UK call for natural flood defences could also work in Ireland


With both Ireland and the UK experiencing several bad years of flooding a UK report has recommended natural flood defenses something which could also have applications in Ireland.

UK call for natural flood defences could also work in Ireland

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  • 3 years ago

With both Ireland and the UK experiencing several bad years of flooding a UK report has recommended natural flood defenses something which could also have applications in Ireland.

A report published by a UK MPs' cross party committee criticises Westminster's flood management policy for its lack of an integrated catchment approach. The MPs recommend alternative strategies to those currently employed, including natural flood defences such as tree planting, so-called leaky dams and temporary flooding of farmland during high-risk deluges. The National Farmers' Union and Department of Environment and Food and Rural Affairs (Defra) are to be consulted on suitable strategies to minimise impact on productivity and to devise incentives to recompense affected farmers.

The report states that: “Current flood risk management structures are fragmented, inefficient and ineffective, and although there are many examples of successful local partnerships, current arrangements do not encourage widespread use of catchment scale approaches.” It recommends that natural management practises be adopted, “such as installation of leaky dams, tree planting and improved soil management, alongside other measures.”

Further recommendations include making developers who break planning regulations (by building in flood-prone areas) liable for flooding costs, and a grant scheme for small businesses who cannot afford flooding insurance “to install resilience measures.”

According to the report, over five million people in the UK live in flood-prone districts and as climate change takes hold, peak river flows in some places are predicted to double by 2070. The winter of 2015-16 broke rainfall records and flood damage is estimated to have cost £5 billion. Natural dissipation patterns have been disrupted by artificial land drainage, deforestation and urban development, meaning more water reaches rivers at higher rates than before. As a result, the report recommends that certain areas of farmland be designated flood control areas where excess water can be stored to alleviate flooding downstream.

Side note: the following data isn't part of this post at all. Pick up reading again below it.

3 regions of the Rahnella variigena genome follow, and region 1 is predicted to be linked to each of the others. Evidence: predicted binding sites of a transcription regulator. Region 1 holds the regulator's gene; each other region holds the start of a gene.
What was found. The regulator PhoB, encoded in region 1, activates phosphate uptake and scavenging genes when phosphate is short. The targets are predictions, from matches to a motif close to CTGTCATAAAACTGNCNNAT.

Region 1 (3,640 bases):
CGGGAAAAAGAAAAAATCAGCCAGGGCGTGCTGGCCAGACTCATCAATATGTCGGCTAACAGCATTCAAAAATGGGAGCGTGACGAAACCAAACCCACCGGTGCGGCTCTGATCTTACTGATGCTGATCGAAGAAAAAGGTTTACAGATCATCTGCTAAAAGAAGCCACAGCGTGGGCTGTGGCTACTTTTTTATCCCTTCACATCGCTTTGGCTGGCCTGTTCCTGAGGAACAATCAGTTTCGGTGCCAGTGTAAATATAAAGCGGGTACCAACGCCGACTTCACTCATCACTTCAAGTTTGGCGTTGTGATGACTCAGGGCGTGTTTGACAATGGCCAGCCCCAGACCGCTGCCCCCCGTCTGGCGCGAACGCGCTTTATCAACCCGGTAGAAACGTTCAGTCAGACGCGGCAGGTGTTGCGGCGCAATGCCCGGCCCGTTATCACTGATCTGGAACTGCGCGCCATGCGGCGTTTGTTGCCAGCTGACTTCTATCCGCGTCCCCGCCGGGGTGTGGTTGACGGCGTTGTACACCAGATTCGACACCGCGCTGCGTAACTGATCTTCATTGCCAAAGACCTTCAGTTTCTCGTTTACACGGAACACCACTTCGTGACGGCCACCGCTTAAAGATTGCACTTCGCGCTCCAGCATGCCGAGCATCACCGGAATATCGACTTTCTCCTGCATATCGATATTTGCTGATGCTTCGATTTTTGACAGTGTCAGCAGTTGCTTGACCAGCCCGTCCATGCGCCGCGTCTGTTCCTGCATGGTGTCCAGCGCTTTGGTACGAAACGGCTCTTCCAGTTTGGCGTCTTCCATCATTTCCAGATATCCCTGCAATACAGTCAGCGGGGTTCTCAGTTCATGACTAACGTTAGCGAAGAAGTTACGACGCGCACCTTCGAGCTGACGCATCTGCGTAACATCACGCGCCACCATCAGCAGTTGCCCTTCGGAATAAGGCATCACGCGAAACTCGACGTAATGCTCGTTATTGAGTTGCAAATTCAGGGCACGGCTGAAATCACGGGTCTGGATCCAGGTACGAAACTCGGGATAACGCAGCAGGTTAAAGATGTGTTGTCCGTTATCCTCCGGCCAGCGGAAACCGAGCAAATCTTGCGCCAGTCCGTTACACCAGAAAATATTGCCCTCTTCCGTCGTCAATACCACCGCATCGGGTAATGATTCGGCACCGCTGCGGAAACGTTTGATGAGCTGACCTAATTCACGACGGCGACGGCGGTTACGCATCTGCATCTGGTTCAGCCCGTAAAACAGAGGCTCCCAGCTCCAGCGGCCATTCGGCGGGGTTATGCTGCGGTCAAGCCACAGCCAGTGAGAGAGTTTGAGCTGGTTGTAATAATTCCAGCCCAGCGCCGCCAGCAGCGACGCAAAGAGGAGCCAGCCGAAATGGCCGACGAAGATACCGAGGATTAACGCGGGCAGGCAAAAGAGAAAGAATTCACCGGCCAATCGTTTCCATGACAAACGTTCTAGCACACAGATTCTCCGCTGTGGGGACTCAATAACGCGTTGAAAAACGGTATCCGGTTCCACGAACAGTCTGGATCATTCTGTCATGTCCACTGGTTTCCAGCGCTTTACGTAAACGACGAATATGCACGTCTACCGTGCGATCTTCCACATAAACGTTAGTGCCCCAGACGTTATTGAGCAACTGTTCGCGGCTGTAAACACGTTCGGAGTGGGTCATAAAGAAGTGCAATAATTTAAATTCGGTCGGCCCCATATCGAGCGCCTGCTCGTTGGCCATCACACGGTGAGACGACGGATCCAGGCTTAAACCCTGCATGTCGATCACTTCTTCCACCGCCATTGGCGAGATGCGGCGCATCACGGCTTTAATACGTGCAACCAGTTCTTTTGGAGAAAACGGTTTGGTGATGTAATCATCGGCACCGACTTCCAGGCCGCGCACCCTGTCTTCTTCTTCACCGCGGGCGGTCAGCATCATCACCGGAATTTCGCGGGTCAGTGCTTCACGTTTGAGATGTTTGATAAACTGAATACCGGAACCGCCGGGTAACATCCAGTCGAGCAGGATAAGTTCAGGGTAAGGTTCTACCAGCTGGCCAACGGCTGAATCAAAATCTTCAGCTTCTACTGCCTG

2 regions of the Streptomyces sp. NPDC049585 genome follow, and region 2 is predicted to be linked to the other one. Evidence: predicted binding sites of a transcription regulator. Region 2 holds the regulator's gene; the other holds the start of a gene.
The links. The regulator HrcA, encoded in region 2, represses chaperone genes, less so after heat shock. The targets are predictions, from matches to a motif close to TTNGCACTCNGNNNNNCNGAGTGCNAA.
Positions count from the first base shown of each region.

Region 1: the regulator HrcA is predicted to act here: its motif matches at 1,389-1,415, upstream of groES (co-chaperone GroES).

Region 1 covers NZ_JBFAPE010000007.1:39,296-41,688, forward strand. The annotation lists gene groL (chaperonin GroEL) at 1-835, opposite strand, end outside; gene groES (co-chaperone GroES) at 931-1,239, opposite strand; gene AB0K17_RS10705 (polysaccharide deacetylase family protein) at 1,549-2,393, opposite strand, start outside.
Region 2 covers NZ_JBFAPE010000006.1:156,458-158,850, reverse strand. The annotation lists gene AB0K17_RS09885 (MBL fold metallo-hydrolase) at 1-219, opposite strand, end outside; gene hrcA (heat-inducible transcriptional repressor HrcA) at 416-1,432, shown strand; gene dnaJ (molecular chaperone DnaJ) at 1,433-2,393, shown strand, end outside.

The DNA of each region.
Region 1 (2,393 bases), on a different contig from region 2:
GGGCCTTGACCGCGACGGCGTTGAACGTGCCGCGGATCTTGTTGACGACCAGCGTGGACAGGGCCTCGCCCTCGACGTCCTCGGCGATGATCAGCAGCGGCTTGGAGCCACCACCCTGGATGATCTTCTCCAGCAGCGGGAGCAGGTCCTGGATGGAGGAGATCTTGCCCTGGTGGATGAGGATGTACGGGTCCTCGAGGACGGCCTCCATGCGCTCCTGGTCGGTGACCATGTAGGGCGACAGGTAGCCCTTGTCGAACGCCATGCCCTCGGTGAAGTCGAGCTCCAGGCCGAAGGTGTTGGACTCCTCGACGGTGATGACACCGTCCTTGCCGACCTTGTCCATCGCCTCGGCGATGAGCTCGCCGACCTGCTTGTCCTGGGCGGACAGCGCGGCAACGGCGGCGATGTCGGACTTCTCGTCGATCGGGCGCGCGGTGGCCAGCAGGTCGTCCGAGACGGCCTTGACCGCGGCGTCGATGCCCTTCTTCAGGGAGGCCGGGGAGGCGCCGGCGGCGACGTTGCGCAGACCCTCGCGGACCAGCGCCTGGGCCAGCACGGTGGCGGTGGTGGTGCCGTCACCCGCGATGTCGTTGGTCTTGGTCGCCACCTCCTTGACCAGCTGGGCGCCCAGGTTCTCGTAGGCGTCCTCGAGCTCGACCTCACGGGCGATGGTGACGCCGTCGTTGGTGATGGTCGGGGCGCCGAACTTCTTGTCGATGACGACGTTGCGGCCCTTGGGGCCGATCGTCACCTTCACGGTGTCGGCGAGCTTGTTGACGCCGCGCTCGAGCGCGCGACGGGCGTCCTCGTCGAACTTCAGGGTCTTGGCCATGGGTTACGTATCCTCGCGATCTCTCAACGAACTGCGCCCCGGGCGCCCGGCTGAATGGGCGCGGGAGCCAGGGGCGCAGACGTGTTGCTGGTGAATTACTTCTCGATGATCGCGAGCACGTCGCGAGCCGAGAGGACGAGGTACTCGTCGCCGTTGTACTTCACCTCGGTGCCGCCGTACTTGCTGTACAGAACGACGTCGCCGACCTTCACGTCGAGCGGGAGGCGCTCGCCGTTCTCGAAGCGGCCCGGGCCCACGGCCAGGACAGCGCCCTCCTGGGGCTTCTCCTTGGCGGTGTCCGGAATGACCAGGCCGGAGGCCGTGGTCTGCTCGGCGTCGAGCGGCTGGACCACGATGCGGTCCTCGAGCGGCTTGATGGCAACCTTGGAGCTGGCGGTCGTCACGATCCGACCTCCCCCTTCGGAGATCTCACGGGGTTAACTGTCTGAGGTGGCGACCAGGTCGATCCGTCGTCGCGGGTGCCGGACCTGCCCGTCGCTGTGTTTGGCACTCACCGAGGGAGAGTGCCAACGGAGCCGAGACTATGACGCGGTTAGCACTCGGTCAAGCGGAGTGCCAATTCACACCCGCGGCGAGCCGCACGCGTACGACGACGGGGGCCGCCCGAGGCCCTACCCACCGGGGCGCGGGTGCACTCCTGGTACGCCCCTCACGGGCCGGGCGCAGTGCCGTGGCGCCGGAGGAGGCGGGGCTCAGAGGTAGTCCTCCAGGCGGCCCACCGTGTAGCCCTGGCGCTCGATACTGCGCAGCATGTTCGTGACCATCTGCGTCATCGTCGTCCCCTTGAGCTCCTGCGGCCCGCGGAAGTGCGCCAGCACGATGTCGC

The report explains:
“Storing water on farmland can provide a cost-effective means of reducing flood risk, but farmers are naturally wary of allowing their land to be out of production for long periods. Defra should put flood risk management at the centre of any new support schemes for farmers which replace the Common Agricultural Policy (CAP) framework. The Department must consult by July 2017 on an incentive scheme to pay farmers to allow short-term or long-term storage of flood water on appropriate land. As a precursor to this, the National Farmers’ Union should work with farmers to develop by the end of 2016 a detailed model for calculating the value to communities of land management that reduces flood risk. This model must demonstrate how storage methods can be used which have a low impact on farm productivity.”